According to KPMG’s 2014 report “Global Manufacturing Outlook: Performance in the crosshairs,” manufacturers are set to face a new set of challenges around product development strategies and supply chain, while it’s also been revealed that there is emphasis on understanding product costs and profitability.

The report highlights the following key findings:

  • Manufacturers are focused on understanding their product cost and profitability. Only 12 per cent of respondents said they were ‘very effective’ at determining product profitability. Many suggest that they plan to commit either moderate or significant investment into enhancing their systems and processes for profit and cost information. More than half say that – over the next two years – they will place either a moderate or high priority on adopting processes and systems to achieve the real-time measurement of product cost and profitability.
  • Organisations are rethinking their product development strategy. Respondents are increasingly focused on enhanced spending, shifting towards breakthrough innovation objectives and exploring new collaborative business models to create competitive advantage. Seventy per cent of respondents said they would double their level of spend in R&D. Yet at the same time, 88 per cent said that partnerships, not in-house efforts, would form the future of innovation. Technology is also coming into play; three-quarters of respondents say they are better leveraging decision-support technology in their R&D function.
  • Supply chain transparency and visibility remain a key challenge for manufacturers. Forty per cent of respondents admit they lack visibility across their extended supply chain, with 33 per cent saying it was due to either inadequate IT systems or a lack of skills. Our research suggests that many of the gains in supply chain visibility have resulted from stronger relationships between manufacturers and their top-tier suppliers and the willingness to share more real-time data across the value chain.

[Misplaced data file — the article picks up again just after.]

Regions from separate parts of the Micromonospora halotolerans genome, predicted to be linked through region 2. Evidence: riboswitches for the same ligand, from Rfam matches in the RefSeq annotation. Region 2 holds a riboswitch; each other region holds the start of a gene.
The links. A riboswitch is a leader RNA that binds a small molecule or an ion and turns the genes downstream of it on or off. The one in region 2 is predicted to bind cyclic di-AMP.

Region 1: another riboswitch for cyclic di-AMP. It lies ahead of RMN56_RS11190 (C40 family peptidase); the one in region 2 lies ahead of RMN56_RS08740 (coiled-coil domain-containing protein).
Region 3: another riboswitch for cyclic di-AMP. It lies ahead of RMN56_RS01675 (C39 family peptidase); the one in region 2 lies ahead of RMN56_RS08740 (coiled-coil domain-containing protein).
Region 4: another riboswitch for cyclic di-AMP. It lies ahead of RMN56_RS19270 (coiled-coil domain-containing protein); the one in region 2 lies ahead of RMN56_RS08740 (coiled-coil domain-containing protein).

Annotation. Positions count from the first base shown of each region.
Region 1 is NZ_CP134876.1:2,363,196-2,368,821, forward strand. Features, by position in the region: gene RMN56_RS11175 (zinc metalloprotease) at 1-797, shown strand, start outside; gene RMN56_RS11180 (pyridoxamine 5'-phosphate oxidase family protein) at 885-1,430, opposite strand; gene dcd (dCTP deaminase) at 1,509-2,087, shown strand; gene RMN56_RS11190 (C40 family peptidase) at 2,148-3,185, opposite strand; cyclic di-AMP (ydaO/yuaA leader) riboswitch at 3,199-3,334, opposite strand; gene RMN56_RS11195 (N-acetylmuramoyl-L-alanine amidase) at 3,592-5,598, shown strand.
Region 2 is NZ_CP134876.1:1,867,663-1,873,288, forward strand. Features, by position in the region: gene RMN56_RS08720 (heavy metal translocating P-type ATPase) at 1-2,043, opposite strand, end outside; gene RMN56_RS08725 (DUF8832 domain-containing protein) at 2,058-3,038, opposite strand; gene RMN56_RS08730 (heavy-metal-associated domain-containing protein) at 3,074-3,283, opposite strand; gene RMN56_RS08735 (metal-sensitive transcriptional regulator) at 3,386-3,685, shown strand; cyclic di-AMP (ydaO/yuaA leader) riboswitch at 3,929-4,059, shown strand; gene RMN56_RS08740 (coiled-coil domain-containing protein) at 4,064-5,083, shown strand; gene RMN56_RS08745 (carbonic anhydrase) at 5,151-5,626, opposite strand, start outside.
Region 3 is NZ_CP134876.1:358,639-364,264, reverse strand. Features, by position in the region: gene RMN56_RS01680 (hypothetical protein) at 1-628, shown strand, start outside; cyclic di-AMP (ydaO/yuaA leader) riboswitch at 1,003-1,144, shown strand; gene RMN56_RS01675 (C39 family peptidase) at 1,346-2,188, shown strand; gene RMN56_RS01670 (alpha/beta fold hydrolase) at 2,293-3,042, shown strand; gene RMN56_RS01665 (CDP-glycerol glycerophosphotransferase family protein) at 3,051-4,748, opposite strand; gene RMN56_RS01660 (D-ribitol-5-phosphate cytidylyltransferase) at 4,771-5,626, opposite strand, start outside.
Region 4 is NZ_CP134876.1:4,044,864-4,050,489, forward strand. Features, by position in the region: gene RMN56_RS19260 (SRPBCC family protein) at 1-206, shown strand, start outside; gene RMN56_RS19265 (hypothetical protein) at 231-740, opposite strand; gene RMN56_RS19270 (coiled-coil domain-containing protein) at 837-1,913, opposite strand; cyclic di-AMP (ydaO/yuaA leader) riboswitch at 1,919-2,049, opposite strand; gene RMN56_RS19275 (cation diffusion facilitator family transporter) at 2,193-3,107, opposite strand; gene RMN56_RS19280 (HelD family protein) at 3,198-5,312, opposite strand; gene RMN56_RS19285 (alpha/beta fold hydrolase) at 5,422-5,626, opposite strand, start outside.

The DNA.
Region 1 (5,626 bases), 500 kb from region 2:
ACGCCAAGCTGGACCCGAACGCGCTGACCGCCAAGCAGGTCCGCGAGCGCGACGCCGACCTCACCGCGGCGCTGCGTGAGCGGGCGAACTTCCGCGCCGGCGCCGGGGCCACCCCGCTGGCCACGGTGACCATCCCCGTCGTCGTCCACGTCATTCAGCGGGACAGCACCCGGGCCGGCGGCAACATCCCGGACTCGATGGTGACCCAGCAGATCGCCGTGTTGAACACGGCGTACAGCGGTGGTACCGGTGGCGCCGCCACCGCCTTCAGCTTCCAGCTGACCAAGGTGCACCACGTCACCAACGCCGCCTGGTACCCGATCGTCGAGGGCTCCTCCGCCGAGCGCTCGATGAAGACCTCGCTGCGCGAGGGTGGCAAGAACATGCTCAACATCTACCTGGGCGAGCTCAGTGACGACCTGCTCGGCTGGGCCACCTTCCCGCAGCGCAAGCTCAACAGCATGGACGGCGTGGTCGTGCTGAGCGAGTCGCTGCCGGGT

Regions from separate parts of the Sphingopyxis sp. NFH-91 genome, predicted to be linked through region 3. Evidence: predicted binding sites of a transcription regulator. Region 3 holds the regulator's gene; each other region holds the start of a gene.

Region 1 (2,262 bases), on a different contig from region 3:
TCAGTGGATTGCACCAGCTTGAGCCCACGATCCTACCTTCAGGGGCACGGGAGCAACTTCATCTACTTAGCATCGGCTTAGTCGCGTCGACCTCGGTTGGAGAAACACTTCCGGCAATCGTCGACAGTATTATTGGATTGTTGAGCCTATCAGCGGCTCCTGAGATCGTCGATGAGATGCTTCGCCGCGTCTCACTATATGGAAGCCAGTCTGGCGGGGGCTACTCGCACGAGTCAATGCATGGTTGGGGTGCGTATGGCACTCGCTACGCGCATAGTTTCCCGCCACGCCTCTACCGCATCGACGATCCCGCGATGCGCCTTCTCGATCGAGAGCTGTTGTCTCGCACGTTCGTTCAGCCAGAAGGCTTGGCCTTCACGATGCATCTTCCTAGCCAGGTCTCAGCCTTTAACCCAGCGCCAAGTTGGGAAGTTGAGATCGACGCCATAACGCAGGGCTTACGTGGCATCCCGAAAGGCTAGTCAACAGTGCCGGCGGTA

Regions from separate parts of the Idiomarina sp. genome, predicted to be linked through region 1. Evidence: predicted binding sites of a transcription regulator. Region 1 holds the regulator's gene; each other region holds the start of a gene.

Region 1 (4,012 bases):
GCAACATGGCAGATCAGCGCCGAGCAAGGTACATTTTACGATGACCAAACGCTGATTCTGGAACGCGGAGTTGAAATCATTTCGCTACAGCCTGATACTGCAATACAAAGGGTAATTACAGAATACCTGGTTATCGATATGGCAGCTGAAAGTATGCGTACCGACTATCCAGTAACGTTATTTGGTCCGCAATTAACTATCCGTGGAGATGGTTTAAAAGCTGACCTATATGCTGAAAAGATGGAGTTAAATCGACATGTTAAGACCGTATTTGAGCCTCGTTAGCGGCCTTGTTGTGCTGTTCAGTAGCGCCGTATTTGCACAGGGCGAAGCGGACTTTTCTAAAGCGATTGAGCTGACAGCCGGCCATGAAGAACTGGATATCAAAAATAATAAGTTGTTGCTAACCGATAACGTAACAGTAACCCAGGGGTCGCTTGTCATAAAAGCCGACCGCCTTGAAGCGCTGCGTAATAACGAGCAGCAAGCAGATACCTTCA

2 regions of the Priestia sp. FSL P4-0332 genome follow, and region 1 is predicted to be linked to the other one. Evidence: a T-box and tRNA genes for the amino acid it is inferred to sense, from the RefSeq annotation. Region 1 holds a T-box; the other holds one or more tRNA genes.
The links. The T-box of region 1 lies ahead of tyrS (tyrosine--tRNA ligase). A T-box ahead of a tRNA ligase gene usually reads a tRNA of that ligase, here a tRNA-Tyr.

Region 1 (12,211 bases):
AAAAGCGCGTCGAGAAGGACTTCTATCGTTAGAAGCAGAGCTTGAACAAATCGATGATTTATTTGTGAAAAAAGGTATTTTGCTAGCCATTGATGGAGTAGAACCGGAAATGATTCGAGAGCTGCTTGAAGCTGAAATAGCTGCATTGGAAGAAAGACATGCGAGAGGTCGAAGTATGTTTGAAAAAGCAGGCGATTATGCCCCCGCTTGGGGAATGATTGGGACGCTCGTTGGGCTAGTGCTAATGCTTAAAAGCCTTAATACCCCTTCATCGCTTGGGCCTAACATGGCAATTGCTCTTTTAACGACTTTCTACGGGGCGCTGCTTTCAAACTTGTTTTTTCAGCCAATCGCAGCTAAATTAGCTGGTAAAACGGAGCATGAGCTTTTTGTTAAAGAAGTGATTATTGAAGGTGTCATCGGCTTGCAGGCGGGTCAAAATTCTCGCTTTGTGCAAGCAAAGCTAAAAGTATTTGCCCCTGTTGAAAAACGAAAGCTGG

• The majority of respondents think that they could achieve a globally integrated supply chain within the next three to five years. More than half say that they use global demand planning and global capacity planning technologies in their supply chain enterprise-wide. More than three-quarters say that their relationship with top tier suppliers is now strong enough for them to share real-time capacity and demand data.

Commenting on these findings, Managing Consultant at specialist recruitment company,Cast UK, Mark Nesbit points to the development of employee skill sets as key to effective relationship management and recruitment, which was highlighted in the KPMG report.

“As skills development and managing relationships with top-tier suppliers are noted as a priority, appointing experienced professionals that can harness these challenges and translate them into growth for the companies in which they operate will be key.

“From the report it’s clear to see that manufacturers are focused on profitable growth. Increasing levels of supply chain transparency and visibility; improving use of data, analytics and business intelligence tools; integration of new technologies; and a continuation of the trend towards greater partnerships and collaborative business models are at the forefront of these strategies.”

At Cast UK, all senior recruiters have either worked directly in logistics, procurement and supply chain or have extensive experience in our specialist areas. This business model ensures that recruiters are informed about the industry challenges faced by their clients and they can assist them with finding the right people to tackle these demands.

“It will be interesting to see how our clients approach these challenges, as this will surely shape recruitment strategies moving forwards. Furthermore, university programmes should take note of the findings and adapt to these new demands to ensure that professionals coming into supply chain, procurement or logistics understand the new role that these positions will play in business,” concludes Mark.